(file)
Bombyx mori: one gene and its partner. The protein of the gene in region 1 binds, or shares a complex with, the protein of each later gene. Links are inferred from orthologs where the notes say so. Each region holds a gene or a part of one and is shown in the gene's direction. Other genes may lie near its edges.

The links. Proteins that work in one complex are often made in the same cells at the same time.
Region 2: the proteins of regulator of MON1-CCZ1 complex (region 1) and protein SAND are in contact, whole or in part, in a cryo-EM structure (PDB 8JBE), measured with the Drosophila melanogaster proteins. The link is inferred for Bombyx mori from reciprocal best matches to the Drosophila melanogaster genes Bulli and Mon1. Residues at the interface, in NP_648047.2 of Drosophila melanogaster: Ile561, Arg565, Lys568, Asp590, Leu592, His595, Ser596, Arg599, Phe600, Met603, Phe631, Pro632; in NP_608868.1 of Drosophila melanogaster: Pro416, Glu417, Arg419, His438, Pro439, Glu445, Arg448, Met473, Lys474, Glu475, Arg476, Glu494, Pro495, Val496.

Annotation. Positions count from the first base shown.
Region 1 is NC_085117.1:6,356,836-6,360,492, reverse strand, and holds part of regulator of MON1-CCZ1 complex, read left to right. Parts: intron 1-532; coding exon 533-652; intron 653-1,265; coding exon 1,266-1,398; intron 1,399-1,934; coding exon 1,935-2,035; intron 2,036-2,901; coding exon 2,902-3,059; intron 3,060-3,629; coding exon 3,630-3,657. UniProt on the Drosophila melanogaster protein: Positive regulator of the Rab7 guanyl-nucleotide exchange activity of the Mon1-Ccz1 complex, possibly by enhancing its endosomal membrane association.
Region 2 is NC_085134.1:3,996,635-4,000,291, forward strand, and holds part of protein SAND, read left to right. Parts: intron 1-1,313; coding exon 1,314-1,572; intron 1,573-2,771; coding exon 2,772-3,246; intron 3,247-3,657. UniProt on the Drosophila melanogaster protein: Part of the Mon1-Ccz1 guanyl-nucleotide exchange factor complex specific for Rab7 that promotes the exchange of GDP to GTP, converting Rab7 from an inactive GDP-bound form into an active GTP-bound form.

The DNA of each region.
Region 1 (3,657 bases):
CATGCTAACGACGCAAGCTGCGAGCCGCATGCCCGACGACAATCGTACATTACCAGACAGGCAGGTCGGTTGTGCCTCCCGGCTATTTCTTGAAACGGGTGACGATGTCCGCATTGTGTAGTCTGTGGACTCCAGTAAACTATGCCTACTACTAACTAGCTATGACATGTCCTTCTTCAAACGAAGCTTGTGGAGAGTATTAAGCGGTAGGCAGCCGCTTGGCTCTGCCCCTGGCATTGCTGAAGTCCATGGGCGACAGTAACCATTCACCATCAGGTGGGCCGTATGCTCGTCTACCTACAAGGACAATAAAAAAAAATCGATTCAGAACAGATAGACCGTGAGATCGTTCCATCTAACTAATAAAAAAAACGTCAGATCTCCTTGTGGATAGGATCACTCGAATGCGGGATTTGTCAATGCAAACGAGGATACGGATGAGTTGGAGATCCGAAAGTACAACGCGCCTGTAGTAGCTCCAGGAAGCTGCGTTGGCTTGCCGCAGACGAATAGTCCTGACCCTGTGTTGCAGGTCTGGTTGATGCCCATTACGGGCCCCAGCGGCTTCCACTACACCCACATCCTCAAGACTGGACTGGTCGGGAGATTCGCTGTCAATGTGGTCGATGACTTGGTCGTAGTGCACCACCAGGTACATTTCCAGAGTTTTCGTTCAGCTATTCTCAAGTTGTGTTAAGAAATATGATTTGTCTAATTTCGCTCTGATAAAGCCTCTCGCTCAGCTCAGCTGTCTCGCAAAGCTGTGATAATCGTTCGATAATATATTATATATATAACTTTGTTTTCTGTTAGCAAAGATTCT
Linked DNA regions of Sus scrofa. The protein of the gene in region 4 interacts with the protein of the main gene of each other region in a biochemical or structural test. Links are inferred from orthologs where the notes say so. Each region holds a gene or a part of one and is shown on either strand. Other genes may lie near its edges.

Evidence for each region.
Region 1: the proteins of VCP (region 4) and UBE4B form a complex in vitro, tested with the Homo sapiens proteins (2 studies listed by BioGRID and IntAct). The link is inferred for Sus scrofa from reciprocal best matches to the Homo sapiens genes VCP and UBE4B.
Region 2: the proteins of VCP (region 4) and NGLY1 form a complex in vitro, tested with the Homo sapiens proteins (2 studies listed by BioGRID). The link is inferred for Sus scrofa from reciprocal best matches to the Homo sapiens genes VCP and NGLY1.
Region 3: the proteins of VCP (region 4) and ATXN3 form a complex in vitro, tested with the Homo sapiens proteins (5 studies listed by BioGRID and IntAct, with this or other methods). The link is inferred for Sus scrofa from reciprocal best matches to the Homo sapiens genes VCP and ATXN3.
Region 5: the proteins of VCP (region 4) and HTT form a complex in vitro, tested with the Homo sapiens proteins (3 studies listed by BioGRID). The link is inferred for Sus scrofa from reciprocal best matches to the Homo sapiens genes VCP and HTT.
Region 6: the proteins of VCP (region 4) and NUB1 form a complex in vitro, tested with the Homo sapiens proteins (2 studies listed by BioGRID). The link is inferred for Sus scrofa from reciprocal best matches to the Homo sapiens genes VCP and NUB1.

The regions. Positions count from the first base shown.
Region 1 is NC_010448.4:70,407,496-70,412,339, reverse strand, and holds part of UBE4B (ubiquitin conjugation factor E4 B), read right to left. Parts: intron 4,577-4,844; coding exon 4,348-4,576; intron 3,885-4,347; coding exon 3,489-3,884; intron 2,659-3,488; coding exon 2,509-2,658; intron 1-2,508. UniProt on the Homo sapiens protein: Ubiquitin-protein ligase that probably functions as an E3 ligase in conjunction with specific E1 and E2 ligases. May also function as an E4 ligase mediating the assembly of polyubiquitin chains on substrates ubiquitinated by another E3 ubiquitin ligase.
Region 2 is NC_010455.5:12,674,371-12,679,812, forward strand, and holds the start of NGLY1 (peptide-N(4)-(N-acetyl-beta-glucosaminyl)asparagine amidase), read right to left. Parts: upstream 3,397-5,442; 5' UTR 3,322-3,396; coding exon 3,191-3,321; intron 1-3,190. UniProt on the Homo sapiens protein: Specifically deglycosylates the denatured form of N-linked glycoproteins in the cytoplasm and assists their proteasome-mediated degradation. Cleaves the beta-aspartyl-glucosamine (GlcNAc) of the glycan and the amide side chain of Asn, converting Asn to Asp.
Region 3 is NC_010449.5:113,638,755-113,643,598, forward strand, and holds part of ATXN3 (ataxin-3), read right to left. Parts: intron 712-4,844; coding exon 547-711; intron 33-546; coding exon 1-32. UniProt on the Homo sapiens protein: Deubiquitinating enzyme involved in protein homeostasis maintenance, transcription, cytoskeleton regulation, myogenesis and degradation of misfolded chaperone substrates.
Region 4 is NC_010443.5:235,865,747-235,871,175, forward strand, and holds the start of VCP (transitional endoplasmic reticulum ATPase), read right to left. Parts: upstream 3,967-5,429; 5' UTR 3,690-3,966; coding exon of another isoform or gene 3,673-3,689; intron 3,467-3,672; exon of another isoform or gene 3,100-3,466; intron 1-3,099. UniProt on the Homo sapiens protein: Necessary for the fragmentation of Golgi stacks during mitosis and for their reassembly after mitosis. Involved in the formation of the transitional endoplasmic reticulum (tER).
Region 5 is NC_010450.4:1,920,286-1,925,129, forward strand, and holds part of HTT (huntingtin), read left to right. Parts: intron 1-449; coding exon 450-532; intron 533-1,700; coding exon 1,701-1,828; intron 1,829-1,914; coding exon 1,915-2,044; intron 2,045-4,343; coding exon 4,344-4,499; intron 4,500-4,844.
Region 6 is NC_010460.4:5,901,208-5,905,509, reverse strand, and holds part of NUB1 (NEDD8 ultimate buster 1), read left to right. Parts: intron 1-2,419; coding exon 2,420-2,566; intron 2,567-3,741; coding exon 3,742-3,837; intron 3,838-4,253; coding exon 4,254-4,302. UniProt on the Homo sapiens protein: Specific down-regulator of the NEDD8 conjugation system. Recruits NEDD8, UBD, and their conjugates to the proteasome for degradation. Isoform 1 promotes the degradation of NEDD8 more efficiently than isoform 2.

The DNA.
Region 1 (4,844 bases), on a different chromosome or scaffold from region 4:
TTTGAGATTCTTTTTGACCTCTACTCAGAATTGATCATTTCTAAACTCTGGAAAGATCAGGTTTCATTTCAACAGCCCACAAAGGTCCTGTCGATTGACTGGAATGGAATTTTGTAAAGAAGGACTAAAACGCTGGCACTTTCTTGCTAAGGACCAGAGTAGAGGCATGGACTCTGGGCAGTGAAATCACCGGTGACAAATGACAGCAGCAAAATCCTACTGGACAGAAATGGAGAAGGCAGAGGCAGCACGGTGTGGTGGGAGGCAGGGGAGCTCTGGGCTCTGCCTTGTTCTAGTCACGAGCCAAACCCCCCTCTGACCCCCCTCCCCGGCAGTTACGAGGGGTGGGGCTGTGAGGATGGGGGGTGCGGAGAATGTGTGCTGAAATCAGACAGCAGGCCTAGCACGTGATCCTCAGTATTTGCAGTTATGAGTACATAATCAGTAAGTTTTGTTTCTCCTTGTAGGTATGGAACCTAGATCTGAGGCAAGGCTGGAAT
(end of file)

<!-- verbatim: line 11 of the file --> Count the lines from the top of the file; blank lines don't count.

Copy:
Evidence for each region.